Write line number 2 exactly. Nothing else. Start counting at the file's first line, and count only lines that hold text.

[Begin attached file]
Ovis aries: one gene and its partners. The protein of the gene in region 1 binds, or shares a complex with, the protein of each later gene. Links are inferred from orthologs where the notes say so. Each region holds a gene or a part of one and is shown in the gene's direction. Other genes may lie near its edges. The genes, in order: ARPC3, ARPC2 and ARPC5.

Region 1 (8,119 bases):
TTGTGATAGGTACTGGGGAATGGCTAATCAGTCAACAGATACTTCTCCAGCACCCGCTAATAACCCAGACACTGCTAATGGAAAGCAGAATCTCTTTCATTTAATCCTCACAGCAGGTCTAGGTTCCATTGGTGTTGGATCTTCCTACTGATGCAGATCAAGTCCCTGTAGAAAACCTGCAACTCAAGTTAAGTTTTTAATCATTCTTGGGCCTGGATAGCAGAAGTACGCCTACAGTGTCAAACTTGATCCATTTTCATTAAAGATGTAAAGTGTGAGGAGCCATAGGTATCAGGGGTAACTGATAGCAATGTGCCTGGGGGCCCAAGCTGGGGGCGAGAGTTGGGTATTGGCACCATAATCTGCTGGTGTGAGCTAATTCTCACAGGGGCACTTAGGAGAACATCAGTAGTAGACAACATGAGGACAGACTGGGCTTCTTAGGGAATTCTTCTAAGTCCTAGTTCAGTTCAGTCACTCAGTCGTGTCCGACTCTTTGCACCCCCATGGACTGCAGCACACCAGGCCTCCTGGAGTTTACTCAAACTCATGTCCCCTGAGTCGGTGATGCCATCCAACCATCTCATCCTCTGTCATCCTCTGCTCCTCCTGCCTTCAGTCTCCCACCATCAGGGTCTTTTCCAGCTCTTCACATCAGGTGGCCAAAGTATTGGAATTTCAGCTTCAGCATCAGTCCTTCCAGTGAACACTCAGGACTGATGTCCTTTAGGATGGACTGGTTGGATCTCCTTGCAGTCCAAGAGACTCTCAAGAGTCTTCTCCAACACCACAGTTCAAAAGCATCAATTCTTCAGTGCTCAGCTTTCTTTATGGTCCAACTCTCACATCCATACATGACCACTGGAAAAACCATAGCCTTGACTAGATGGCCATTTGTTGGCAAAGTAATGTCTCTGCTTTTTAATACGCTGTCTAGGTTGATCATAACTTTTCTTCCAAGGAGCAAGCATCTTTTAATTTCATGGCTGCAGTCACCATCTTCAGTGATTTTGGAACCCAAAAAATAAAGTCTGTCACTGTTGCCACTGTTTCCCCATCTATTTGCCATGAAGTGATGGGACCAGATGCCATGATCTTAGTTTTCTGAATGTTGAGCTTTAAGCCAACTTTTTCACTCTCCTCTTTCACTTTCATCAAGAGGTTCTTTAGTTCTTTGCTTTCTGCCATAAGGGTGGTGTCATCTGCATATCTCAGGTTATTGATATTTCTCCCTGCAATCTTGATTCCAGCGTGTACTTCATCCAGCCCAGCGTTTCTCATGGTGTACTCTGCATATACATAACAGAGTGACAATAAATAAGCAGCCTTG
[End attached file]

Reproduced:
Region 1 (8,119 bases):